"Do people think, 'Oh, it's OK then that Gaza should be a prison where innocent people, journalists, human rights observers go and get locked up?' What are they saying 'ha ha' for? Do they think that's right, that people deserve it for going there to raise awareness?"
Though as a Blair relative she may have been victim to more scoffing than others, she says the relationship has been more of a help than a hindrance in her work.
"It has been absolutely brilliant - if you want to have a voice and you want to do some good and the media takes an interest for whatever reasons, if it brings a focus on to an area like Gaza then I am immensely grateful," she shrugs.
Likewise, she finds it backs up her argument that Palestinians are a peace-loving people.
She admits: "When I was going to Gaza I had a moment thinking, 'Well, what about Islamic jihad, is that going to be dangerous?' I walked around as the sister-in-law of Tony Blair - God as my witness - I walked around Rafah refugee camp at night on my own.
"People knew who I was, I was welcomed and I was safe. The Hamas police force has pledged safety as much as possible for the people living there - that is not to say they are perfect - but the organisation that kidnapped Alan Johnston is all but finished now."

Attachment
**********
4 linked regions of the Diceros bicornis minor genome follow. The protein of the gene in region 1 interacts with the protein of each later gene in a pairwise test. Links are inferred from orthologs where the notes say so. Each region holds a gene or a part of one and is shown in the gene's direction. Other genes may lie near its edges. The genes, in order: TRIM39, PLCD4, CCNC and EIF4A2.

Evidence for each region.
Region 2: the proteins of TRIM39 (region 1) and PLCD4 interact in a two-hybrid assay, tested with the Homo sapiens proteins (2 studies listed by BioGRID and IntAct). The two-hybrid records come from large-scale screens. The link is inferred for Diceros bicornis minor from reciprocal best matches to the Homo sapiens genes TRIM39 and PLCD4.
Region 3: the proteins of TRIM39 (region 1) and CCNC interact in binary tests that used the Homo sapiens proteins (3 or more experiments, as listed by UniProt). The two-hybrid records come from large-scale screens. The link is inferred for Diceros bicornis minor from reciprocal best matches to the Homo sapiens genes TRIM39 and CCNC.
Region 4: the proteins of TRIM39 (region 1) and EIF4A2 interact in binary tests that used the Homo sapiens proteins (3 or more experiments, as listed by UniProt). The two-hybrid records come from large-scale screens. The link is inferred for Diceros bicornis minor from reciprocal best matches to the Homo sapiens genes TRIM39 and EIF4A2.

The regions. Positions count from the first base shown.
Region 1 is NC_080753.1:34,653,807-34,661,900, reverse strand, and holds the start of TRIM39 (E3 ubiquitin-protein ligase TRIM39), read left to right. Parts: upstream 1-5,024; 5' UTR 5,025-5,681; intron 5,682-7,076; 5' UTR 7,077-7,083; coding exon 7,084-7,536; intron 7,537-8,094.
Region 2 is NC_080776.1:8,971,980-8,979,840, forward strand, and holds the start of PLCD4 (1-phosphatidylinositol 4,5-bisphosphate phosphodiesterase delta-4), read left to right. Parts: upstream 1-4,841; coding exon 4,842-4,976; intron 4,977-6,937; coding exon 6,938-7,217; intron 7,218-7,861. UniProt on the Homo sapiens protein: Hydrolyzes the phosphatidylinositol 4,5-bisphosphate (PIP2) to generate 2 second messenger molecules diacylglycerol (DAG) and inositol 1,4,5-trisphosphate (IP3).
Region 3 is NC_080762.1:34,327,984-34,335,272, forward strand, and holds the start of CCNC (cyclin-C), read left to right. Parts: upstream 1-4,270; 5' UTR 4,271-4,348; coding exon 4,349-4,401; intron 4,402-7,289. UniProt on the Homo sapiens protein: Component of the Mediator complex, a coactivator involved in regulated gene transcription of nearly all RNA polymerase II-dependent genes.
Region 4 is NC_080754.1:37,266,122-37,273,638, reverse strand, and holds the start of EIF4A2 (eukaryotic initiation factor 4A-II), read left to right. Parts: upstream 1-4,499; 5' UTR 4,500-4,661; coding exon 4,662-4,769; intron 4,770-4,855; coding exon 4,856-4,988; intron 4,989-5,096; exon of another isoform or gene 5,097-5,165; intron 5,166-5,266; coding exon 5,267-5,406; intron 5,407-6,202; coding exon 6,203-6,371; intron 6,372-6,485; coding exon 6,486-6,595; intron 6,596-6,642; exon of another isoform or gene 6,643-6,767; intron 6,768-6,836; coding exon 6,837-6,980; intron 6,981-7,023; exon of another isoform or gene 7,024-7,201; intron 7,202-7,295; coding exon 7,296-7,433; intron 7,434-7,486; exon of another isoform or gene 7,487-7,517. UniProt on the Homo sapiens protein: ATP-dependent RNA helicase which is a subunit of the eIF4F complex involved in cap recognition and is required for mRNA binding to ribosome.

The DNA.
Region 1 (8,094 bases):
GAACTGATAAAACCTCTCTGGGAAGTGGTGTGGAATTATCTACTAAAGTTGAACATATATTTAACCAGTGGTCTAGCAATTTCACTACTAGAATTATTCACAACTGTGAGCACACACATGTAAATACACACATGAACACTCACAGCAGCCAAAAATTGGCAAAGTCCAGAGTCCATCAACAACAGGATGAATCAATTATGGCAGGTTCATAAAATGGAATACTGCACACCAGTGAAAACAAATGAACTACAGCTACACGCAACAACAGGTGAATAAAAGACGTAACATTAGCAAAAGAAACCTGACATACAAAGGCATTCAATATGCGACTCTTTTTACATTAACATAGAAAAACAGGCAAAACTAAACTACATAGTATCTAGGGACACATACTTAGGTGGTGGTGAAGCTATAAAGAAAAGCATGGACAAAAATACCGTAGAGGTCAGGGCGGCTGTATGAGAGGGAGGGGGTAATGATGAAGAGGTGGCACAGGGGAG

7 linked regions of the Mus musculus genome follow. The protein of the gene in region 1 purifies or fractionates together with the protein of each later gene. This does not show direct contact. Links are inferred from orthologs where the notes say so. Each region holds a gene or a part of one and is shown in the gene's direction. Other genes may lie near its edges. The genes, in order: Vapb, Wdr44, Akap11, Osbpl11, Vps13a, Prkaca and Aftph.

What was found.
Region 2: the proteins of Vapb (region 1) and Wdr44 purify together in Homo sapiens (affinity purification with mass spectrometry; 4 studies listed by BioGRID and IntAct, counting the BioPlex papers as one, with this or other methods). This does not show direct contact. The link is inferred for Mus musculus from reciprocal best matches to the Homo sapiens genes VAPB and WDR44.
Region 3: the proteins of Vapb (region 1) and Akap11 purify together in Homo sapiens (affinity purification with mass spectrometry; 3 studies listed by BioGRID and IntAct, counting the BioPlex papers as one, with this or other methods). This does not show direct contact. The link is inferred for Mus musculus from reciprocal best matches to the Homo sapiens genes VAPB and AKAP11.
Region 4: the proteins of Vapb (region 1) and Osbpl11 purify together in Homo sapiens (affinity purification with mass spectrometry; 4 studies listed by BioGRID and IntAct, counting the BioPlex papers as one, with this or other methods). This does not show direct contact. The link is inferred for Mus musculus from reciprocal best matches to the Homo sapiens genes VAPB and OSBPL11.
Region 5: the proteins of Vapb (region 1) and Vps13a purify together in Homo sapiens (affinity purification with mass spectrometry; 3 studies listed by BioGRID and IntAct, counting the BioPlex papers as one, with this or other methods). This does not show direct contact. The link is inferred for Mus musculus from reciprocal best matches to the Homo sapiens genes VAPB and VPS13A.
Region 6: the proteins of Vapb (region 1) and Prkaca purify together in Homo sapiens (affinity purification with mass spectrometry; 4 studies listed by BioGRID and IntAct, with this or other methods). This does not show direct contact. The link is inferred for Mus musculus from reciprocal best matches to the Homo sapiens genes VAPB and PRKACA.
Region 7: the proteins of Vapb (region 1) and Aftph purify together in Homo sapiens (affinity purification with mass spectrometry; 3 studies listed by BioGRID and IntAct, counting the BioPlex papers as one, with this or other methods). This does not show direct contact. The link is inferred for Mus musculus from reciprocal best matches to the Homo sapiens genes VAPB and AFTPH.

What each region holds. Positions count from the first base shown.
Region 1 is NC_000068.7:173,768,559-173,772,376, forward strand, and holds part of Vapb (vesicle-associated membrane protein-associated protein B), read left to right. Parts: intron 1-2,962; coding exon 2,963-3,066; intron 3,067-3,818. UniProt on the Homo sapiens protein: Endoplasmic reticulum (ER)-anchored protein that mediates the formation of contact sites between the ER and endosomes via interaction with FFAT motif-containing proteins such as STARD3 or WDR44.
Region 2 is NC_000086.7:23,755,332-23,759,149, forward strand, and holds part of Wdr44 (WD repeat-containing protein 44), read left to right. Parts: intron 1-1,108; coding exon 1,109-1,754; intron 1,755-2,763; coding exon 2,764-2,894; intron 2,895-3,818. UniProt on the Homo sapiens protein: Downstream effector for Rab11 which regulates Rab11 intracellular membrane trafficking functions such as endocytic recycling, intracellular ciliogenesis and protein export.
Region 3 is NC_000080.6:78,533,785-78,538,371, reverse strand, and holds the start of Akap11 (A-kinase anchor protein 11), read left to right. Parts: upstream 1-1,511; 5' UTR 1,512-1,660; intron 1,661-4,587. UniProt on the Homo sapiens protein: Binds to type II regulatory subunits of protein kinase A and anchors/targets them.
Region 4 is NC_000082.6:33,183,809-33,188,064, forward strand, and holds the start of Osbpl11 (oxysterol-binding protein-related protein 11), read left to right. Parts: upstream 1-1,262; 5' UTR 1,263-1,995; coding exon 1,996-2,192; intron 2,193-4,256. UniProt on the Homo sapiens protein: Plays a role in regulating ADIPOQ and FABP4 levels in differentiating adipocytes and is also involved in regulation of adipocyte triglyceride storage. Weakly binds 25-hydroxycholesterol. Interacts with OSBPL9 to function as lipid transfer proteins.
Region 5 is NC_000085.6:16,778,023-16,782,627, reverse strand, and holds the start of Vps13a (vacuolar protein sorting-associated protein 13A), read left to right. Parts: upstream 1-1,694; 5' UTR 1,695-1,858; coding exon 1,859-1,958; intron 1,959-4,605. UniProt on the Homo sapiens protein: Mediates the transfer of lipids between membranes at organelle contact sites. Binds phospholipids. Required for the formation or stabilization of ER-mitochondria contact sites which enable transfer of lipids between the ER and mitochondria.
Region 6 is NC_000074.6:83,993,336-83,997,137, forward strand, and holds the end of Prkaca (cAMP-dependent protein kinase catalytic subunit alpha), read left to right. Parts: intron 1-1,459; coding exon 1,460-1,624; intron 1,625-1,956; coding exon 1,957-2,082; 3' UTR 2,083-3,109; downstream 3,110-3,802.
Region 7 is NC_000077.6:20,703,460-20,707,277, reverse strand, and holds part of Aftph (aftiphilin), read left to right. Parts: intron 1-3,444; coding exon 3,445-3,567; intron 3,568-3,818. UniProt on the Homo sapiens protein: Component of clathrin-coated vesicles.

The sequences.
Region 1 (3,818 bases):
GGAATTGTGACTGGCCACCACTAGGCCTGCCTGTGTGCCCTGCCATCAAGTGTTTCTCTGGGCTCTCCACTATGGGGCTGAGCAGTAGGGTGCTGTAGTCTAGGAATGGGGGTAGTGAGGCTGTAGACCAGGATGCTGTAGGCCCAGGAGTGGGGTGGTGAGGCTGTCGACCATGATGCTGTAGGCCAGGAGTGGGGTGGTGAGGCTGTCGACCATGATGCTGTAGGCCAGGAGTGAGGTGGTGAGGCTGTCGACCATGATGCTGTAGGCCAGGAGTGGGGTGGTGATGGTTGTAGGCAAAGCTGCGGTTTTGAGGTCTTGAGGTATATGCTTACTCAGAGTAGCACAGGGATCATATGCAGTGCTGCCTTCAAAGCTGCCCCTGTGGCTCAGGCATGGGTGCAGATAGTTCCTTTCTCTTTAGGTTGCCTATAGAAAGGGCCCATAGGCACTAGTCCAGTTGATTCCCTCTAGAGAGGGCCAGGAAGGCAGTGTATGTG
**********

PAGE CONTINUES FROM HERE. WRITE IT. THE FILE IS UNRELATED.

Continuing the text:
This theme of peace among Palestinians is one to which the journalist continually returns.
When stranded in Gaza, she says a woman took her in, offering her daughter's clothes to her.
"It's raised time and time again that within Islam there's an inherent hate for Judaism - it's a lie," she says.
"I have been in homes and I hear and I see people want to live in peace with their neighbours. There is a genuine feeling of welcome.
"The danger for someone visiting is that you'll get loved to death - force-fed mint tea and biscuits." Booth the journalist clearly knows sentences like this will cause a stir and it is easy to see why she causes such a backlash among Israel's supporters.
No one can deny violent attacks and terrorism have been committed by people living in Palestine. But her real argument is that the Palestinian people are being punished indiscriminately and permanently for it.
"I don't condone any violence at all," she says. "Why am I talking about Palestine? Because they are under occupation and I have seen the suffering first-hand.
"I don't want to talk about anything else - just the human rights abuses. I would invite anyone to look at what is going on in Gaza, go to the websites like www.
btselem.org, www.icahd.org and www.freegaza.org. People should read up about that before they react to me.
"If Londoners went through what Gazan people go through for one day, we would commit massacres, we would riot. They've been going through it for 60 years.
"Millions of people are being denied their human rights under international law. I don't care who is doing it - that's not an issue. It's just time we observed people's rights.
"It is time for the world community to make sanctions against occupying forces who trample over Geneva conventions and the human rights of the citizens whose lives are in its control."
Lauren Booth is giving a talk about her experiences at Islington Town Hall on Wednesday November 19 at 7pm at an event organised by the Islington Friends of Yibna.